The pressure on the earth's surface due to the air above us is about 100000 Pa - 101,325 Pa on average. That's 1Kg pushing on every square cm! 101,325 Pa is also commonly referred to as 'one atmosphere'. The weight of a column of water 10 meters high would be needed to increase the air pressure at the base of the column by 1 atmosphere.

A barometer measures air pressure. If you took a barometer up in a hot air balloon you would see the pressure reading fall the higher the balloon goes. This happens because there is less air above the balloon the higher up into the atmosphere it goes. If you went too high the air pressure would become so low that you would not be able to breathe properly. This is why modern passenger jets have 'pressurised cabins' to keep the conditions similar to that at the earth's surface so the passengers are more comfortable.

There is another unit of pressure called the "milli-bar" or mbar for short. There are exactly 100 Pascals per milli-bar, so 1000 Mb is about one atmosphere.

If you watch the weather forecast on TV you may see a map showing atmospheric pressure. This is referred to as an isobar chart.

Isobars are similar to contour lines. Instead of the lines showing areas where the ground is the same height above sea level, the lines show areas where the atmospheric pressure is the same. The closer the lines are together the more rapidly the pressure changes from one place to another. This is similar to contour lines on a map, the closer they are together the more steep the slope.

Why does the pressure vary from place to place and from day to day?

There are two causes:

1) the rotation of the earth
As the earth spins on its axis it drags the atmosphere round with it. However, the air higher up in the atmosphere is less affected by this dragging/stirring effect. The difference in the air speed at different levels in the atmosphere causes the air to mix, forming turbulence, which causes wind at the earth's surface.

The rotation of the earth causes another related phenomenon, the Coriolis force.This is best demonstrated by example. Take a piece of paper and pin it onto something which will not get damaged, e.g. a carpet. Rotate the paper anti clockwise (to represent the movement of the earth), whilst at the same time trying to draw a straight line. The line you draw will appear curved.

A similar effect occurs when air is moving over the surface of the earth as it rotates. Instead of travelling in a straight line, the path of the moving air veers to the right. As a result instead of the air (or wind) moving in a straight line from areas of higher pressure to areas of lower pressure, it moves almost parallel to the isobars. The result is that the wind circles in a clockwise direction towards the area of low pressure. In the Southern hemisphere, the wind will circle in an anti-clockwise direction and clockwise in the Northern hemisphere.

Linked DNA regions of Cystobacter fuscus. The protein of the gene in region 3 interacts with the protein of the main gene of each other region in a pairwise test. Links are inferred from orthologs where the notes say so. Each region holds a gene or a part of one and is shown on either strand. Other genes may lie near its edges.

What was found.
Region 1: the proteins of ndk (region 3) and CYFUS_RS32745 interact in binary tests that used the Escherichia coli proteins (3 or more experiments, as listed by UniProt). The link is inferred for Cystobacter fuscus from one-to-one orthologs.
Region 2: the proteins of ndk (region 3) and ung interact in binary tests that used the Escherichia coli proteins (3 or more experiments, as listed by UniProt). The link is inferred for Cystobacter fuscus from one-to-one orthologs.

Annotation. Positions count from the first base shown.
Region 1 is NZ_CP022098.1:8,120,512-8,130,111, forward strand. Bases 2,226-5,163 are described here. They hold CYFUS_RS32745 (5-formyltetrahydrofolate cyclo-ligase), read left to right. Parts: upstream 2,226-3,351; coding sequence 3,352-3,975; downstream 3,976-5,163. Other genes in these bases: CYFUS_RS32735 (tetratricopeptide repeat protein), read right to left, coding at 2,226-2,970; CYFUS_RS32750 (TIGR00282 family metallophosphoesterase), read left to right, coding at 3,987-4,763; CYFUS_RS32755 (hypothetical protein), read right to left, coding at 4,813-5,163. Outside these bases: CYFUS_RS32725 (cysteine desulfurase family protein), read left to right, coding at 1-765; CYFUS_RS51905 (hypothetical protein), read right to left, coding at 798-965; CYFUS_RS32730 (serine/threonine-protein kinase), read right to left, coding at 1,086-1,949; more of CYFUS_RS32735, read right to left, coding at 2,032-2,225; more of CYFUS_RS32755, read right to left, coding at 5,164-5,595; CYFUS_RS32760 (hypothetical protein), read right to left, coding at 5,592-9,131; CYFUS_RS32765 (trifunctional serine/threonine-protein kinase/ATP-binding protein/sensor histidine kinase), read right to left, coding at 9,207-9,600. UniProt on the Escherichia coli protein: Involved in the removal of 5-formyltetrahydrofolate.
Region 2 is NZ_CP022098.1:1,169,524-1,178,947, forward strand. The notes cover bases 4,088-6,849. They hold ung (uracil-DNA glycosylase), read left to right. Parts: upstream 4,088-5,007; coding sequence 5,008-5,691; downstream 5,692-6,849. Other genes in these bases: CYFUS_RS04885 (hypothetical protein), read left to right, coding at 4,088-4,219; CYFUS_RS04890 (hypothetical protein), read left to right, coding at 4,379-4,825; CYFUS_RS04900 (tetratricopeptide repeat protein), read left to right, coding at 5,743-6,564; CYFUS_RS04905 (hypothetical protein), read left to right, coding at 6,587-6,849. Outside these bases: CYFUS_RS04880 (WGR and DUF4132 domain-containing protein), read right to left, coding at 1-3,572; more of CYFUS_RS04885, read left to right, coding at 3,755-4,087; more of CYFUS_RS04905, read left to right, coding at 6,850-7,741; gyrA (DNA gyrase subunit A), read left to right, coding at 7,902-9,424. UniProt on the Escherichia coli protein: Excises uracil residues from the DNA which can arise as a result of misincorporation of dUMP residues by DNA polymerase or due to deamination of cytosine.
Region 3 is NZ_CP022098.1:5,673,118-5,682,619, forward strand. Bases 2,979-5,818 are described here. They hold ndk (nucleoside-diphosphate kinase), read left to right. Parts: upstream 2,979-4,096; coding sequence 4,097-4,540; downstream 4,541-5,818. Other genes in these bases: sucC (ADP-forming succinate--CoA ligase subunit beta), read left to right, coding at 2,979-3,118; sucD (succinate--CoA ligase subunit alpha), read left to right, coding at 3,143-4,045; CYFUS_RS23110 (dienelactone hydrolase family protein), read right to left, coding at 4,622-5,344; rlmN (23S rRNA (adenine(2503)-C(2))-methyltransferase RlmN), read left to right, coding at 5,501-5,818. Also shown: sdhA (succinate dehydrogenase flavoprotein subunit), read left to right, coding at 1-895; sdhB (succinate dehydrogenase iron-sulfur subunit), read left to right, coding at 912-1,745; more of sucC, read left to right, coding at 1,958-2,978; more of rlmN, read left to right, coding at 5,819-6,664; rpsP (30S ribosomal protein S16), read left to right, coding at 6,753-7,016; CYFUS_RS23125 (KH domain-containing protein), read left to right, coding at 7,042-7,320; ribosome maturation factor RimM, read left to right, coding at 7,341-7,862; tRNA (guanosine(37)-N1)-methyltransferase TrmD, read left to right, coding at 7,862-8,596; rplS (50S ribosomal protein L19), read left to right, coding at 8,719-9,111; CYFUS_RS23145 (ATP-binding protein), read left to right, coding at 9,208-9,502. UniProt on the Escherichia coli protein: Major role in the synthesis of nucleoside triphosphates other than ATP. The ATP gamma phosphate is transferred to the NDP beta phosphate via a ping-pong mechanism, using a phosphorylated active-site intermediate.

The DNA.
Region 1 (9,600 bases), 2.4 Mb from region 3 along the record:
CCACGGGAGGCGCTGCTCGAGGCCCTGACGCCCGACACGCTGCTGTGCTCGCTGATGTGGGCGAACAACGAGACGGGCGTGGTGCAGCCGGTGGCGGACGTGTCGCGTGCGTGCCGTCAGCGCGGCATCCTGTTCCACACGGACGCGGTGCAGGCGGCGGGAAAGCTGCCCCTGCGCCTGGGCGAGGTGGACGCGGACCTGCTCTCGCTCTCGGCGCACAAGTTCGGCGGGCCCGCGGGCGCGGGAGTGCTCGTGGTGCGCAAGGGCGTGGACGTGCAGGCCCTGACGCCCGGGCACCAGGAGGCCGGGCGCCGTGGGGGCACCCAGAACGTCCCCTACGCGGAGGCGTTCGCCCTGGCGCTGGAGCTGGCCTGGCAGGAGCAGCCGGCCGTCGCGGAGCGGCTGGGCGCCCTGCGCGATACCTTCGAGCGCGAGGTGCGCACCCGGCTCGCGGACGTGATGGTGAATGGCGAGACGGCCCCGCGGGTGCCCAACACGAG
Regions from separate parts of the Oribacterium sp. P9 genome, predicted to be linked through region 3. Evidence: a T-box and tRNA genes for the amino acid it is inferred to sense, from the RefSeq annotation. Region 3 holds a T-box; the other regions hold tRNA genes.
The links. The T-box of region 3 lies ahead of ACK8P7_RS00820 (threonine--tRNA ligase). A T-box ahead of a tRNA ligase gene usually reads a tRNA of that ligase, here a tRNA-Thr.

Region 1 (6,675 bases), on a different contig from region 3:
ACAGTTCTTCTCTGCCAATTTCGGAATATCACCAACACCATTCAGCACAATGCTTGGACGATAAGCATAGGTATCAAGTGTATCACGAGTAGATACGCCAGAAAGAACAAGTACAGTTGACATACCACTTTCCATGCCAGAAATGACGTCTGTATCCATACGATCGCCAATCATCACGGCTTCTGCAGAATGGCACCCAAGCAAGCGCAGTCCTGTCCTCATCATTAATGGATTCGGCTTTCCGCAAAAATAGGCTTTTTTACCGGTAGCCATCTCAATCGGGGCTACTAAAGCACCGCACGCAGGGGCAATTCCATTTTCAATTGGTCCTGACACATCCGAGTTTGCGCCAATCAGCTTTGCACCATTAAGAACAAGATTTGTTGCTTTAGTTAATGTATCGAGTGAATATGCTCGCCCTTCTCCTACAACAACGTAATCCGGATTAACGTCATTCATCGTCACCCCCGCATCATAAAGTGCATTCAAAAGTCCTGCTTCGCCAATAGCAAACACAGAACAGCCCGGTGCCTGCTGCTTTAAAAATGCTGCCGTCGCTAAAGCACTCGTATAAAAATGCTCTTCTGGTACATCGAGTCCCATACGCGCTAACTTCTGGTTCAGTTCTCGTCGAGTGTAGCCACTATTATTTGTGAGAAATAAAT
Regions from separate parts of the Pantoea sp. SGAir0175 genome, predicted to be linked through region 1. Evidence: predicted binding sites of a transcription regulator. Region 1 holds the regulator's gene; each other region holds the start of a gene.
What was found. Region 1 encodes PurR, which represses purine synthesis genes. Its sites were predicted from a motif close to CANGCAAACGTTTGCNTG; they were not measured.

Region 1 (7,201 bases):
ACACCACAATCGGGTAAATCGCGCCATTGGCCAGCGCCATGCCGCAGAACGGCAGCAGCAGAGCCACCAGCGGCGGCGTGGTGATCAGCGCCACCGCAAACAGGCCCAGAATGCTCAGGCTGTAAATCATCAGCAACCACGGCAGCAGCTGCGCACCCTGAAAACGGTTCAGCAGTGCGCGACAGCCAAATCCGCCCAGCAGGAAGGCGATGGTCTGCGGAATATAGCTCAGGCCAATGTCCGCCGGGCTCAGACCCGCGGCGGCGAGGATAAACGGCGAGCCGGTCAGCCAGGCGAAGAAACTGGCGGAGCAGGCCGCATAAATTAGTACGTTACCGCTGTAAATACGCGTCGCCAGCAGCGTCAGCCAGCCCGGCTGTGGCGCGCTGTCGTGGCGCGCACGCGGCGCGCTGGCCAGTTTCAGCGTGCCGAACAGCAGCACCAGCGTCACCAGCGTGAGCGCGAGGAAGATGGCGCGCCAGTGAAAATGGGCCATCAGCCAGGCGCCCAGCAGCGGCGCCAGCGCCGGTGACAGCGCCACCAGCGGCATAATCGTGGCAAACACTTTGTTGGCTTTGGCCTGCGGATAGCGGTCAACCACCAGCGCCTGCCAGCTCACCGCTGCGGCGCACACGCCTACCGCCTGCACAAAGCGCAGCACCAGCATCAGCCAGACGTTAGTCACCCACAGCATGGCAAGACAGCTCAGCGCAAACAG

2) the heating effect of the sun
The warming effect of the sun varies with latitude and with the time of day. Warmer air is less dense than cooler air, and rises above it, so the pressure above the equator is lower than the pressure above the poles.

The warming effect is greater over the equator as the sun is directly overhead. Nearer the earth's poles the angle at which the suns rays hit the earth is more acute, so the same amount of energy is spread over a greater area.

Temperature Differences Drive Air Circulation

NASA Satellite: Terra Sensor: MODIS


The regions around equator, at 0� latitude are heated more by the sun than the rest of the globe. These hot areas are indicated in the warm colors, red, orange and yellow in this infrared picture of sea surface temperatures . Hot air is lighter than cold air and will rise into the sky until it reaches approximately 10 km (6 miles) altitude and will spread to the North and the South. If the globe did not rotate, the air would simply arrive at the North Pole and the South Pole, sink down, and return to the equator.


The wind rises from the equator and moves north and south in the higher layers of the atmosphere. Around 30� latitude in both hemispheres the Coriolis force prevents the air from moving much farther. At this latitude there is a high pressure area, as the air begins sinking down again. As the wind rises from the equator there will be a low pressure area close to ground level attracting winds from the North and South. At the Poles, there will be high pressure due to the cooling of the air. Keeping in mind the bending force of the Coriolis force, we thus have the following general results for the prevailing wind direction:


Prevailing Wind Directions















Sea Winds

Credit: NASA JPL Satellite: QuikSCAT Sensor: SeaWinds



Credit: NOAA, U.S. DOE, American Wind Energy Association, Bureau of Land Management, Sandia National Labooratory, The British Wind Energy Association, The World Wind Energy Association (WWEA), The University of Illinois,The BBC